Friday, September 29, 2006


I grew up in the Southwest, where there was a certain distrust of governmental powers. This was particularly true if there was a Democrat in office. When the men lost their minds, there was a Southwestern flare to it. They would join militias and bury their guns out in the desert because they were convinced the government was coming to take their ammunition away. I would actually see the men do this and I would think to myself, “My God their crazy. Who could be so paranoid?”

I’m a little bit older now and I no longer live in the desert, but I have to say my mistrust of the government has grown exponentially these last few years. I’m not burying guns. I don’t own any. However, I have been learning to speak French. Every Monday night, my friend and I go down to the local Adult Education Center and conjugate French verbs. I’m sure you are thinking that it’s a worthy endeavor and not at all crazy. But I have to tell you the reason why I am doing it is because I have grown convinced that before my life is through, I am going to have to make a run for Canada. I want to speak the language once I get there. I have my passport on me at all times, and I am dismayed that my wife does not have one. I have even been watching Julia Child so that I will be fully acclimated to the local cuisine.

I’m not sure whether or not to give the laundry list of things scare me about this country. I do not like all of the DOMAs that have been passed in the last few years, I do not like the war in Iraq and I do not like these new anti-terrorism bills that tromp all over the constitution.

At first I thought this has nothing to do with being a parent, but it does. Its one thing to feel like you are not safe. It’s a whole another to feel like your child isn’t safe. When I look down at my little boy at night, I feel such love for him its almost too much to bear. Suddenly I feel like I have a lot in common with those guys who buried their guns in the desert. I want protection. I want no harm to ever make its way in from the outside into the nursery room. I want my little guy to always be as peaceful as he is now in his little Halloween sleeper that says “I love my Mummy.” I can’t believe how crazy I feel, but I want a handle on French sentence structure and gun buried nearby.

Thursday, September 21, 2006


It’s been awhile since I have updated this blog, mostly since I am so busy. I am trying to start an at home business and still take care of little guy. I am finding it really challenging working at home and having a baby. I never would have tried to start my own business if I didn’t become a mom. However, I now realize that a new business is kind of like a new baby, and it needs to be fed – a lot. If I had known this, I would have tried to start the business a year or two before having the baby. Instead, I have a real baby and a new business venture.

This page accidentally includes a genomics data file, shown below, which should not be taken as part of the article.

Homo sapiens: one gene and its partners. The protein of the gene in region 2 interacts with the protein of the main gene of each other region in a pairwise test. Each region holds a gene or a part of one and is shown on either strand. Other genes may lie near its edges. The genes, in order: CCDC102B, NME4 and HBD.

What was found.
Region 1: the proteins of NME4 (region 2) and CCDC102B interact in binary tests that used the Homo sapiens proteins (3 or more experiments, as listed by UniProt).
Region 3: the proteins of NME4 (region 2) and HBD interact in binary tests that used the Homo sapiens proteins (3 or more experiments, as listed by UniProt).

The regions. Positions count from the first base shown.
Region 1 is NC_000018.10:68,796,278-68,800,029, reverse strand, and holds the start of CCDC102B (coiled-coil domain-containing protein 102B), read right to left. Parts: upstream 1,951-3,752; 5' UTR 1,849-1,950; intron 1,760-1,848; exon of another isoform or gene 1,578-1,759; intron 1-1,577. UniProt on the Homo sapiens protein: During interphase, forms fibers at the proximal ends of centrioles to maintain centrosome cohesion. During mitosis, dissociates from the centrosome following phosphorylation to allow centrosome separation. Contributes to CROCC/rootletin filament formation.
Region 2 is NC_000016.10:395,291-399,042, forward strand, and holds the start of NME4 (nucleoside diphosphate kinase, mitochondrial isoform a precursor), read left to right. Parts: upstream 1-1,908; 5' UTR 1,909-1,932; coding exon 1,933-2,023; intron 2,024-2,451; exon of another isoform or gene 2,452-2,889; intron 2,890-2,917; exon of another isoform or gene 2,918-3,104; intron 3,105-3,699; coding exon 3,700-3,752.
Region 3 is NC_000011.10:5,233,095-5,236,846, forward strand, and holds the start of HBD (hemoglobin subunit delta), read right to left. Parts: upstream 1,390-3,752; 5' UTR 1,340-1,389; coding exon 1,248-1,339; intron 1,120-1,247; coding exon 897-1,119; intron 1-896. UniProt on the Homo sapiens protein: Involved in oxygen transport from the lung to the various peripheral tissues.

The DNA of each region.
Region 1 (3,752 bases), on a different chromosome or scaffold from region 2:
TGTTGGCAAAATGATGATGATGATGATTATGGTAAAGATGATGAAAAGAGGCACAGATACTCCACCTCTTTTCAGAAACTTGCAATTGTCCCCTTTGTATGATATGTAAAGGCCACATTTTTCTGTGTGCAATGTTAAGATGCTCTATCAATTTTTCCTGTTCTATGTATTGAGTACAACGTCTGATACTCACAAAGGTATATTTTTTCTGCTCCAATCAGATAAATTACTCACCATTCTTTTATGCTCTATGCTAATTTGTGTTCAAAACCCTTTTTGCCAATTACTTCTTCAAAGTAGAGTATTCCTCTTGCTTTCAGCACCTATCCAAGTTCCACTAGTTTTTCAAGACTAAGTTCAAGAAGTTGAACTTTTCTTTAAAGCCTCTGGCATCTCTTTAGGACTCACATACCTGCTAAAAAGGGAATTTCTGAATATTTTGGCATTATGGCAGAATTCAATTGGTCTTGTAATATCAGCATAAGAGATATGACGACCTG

However, I am not so busy that I ever miss TLC’s Bringing Home Baby. It’s a show where they show a family in the first 36 hours after coming home with a new baby. I like TLC, I do. I like all of their corny baby shows, but I found myself getting a little testy with them. They were just so relentlessly heterosexual. Despite all of the different types of families out there, they never seemed to deviate from the one mother, one father cookie cutter family. Just when I thought all was lost, they feature a gay family on Bringing Home Baby. I was so excited, I blew the chunks of Oreos I was eating all over the floor. The family was a couple of dads and their two twin daughters. I was so pleased, I emailed them. You would think I had all the time in the world.

Saturday, September 02, 2006

Brothers and Cousins, or something like that

I was contacted by a woman who had used the same sperm donor as I had. She lived relatively close by and wanted to know if we would like to meet. There is an organic farm with a petting zoo at the halfway point between our homes. I was surprised at how excited I was by all of this, and we agreed to get together.

She was very nice and very friendly, but she made it clear that she didn’t want them referred to as siblings. That was fine by me. I really didn’t know what to make of all of this.

Her son is a few months older than mine. When we met at the farm, I remarked that they looked like cousins, not brothers. There was a resemblance, but they weren’t the spitting image of each other, so I thought. I wanted to know if her son had cowlicks like ours (he didn’t) and if he had sleep issues (no again).

Of course, we weren’t at the farm a half an hour when a nice lady came up and asked if they were brothers. Dead silence. I don’t know what that woman must have thought. Finally, the other guy’s mom said, “They're cousins, sort of.” It was an answer that works, but it kind of bothered me since it wasn’t really the truth. I think I might have been more comfortable just saying they weren’t related at all, but I hadn’t thought this through. We went to a restaurant, and the waitress asked if they were twins! This time we just said no, they are several months apart.

My wife and I had decided to use a sperm donor to avoid emotional complications, but here we were in the thick of another one. They weren’t brothers and they weren’t cousins, there are some other thing that I don’t think has a name yet. The other mother isn’t a gay woman, but a single mom by choice. It is not just gays and lesbians entering this brave new world. This world without proper names for our relationships.